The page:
Bruce Springsteen has struck a blow for law and order. Until last week all his record albums were the well-tooled products of studio recording sessions. That made the Boss a favorite target of bootleggers—audio pirates who capture the raw energy of his famed live performances by secretively recording them and manufacturing albums. Then, bypassing royalty payments, they distribute the unau-
thorized discs under the counter. Springsteen bootlegs account for 144 titles in the 1985 edition of Hot Wax, which lists 3,500 illicit recordings. And a separate listings book— The Bruce Bootleg Bible—is devoted exclusively to the Boss. But last week, with the release of a definitive five-record album, Bruce Springsteen and the E Street Band Live/1975-85, the rock star went head-to-head into competition with his unofficial market.
At one time, bootleg recordings came in plain wrappers. The records
inside were notorious for their poor, distorted sound quality. Now the records often appear in colorful boxes complete with song lyrics and even souvenir T-shirts. Many match the sophistication of studio-produced records on major labels. Despite those improvements, the bootleg industry faces troubled times.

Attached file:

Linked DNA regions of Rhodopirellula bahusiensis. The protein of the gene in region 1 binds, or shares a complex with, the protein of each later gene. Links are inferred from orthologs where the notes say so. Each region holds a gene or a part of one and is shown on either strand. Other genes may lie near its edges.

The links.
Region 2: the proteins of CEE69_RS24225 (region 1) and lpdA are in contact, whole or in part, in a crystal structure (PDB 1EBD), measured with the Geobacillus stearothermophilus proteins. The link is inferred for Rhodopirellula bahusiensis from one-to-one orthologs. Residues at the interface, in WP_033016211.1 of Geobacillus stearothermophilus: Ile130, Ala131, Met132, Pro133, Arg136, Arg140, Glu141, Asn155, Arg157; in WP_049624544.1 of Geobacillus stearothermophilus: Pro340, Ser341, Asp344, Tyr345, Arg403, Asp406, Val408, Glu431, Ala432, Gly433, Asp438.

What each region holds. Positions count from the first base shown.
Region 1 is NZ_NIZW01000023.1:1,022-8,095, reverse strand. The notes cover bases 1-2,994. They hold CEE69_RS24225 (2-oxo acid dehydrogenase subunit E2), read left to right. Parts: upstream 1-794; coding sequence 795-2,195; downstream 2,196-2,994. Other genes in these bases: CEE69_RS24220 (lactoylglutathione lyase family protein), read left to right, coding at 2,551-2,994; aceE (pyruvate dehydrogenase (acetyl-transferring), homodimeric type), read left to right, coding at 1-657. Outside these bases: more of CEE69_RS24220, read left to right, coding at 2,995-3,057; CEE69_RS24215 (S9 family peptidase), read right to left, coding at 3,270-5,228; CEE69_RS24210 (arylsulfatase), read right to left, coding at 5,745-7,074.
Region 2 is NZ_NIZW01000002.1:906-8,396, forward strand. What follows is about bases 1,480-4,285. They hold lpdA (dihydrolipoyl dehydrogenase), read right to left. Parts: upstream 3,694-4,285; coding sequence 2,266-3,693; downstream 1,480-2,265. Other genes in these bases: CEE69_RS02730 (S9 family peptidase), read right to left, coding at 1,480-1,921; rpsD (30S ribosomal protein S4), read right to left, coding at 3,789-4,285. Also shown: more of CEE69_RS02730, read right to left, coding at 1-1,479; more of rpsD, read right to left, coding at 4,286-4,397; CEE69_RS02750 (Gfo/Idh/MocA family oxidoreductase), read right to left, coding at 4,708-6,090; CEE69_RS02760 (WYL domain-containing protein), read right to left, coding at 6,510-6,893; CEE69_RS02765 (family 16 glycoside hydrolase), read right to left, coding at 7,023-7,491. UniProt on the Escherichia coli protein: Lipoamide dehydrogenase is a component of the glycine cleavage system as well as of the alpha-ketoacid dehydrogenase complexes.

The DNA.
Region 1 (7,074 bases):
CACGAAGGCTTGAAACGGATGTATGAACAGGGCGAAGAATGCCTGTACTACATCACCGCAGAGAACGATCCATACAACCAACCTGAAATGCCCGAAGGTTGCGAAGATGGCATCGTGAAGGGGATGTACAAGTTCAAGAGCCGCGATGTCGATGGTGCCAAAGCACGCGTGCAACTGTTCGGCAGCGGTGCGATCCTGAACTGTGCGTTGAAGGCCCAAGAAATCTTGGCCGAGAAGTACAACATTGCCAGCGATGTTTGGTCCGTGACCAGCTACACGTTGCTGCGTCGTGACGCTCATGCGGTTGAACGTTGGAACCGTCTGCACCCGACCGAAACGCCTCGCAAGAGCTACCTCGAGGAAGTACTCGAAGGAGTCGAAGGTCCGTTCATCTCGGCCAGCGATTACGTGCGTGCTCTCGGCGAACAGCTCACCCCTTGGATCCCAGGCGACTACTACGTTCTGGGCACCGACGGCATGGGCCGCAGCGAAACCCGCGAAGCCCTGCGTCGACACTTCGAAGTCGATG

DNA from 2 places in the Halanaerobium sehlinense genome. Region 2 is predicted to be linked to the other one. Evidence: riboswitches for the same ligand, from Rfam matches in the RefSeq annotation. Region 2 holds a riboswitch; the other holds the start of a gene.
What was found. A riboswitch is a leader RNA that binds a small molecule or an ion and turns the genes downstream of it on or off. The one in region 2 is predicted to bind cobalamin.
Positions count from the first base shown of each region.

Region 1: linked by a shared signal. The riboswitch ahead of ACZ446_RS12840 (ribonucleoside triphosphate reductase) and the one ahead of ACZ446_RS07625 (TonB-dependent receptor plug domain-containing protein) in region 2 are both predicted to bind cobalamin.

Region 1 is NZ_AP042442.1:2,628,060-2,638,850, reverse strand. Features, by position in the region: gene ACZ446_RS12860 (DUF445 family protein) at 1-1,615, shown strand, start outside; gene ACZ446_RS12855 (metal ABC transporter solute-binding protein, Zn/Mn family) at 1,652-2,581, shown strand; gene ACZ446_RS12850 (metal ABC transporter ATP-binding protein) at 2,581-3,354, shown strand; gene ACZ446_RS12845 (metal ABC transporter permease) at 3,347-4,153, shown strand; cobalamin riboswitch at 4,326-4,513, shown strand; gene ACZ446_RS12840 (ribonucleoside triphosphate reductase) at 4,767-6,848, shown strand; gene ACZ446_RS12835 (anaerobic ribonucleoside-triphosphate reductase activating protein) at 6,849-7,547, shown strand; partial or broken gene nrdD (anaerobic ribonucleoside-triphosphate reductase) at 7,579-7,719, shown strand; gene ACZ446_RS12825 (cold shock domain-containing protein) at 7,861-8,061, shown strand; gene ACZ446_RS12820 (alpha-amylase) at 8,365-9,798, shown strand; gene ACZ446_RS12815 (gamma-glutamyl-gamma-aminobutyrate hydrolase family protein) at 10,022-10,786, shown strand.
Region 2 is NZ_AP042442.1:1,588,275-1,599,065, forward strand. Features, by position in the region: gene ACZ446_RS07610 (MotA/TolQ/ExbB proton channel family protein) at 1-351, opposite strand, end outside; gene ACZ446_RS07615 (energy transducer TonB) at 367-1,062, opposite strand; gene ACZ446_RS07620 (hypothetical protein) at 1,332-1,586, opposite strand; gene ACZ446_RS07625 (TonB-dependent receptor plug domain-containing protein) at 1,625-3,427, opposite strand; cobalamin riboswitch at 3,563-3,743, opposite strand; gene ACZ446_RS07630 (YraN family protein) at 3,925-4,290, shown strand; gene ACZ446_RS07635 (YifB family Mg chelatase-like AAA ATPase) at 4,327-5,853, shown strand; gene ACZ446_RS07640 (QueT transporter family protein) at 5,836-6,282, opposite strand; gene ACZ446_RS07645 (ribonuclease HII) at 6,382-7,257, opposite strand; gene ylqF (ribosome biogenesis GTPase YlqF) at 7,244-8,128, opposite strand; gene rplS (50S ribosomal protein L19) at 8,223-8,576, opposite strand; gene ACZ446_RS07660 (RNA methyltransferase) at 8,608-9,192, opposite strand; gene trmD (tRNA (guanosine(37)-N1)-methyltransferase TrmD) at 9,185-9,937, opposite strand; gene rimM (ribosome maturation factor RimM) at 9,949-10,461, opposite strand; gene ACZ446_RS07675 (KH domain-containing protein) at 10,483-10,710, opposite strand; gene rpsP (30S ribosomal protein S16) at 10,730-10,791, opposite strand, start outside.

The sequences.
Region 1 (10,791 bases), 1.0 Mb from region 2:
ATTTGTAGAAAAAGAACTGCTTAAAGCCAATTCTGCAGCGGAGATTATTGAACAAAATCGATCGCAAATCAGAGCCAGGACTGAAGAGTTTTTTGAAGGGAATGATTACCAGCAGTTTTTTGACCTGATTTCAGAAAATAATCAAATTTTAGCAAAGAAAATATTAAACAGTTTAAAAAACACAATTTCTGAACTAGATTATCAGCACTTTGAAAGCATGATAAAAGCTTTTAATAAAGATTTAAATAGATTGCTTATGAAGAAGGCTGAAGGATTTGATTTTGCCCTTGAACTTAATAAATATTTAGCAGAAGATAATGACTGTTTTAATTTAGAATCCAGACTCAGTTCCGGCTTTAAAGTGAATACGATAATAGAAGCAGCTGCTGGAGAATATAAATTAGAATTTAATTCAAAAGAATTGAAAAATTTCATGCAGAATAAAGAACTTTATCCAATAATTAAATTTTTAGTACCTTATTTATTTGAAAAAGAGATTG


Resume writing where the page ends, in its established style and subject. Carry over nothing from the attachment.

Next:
Springsteen is only one reason. Stricter law enforcement has pushed the once-relatively open trade under the counters of independent record stores and into the more shadowy world of mailorder catalogues. And the price tag has swollen: average singlealbum bootlegs sell for about $30. The more elaborate, multirecord sets can cost as much as $250. Said Ben Hoffman, president of The Record Peddler, a Toronto retailer who once sold bootlegs but has since renounced them: “Most of the people still in the market are dedicated freaks.”
Certainly, some bootleggers are dedicated capitalists who are undeterred by the fines they may receive under fraud and copyright infringement laws. Others are professional technicians who record directly at concerts and then sell to bootleg manufacturers. And still others are greedy fans who record concerts on concealed tape cassette recorders.
Few bootlegs are produced in Canada. In fact, one major Canadian undertaking was foiled by an April, 1985, raid on a warehouse just north of Toronto, where police seized 10,000 Springsteen albums. The only Boss bootleg ever produced in M substantial numbers in Canada, “ The Promised Land, consisted Q of several hundred copies Ü pressed in Vancouver and sold privately for as much as $200. Because of police crackdowns, the bootleggers have shifted operations from North America to Europe, particularly Germany, and to the Far East. North American pirates are now turning their sights on more challenging quarry—bootleg video cassettes. “It is difficult to believe that someone could get away with videotaping a performance,” said Hoffman. “But there are a lot of fanatics who will try anything.” After Springsteen’s own live releases, they will be facing tough competition.
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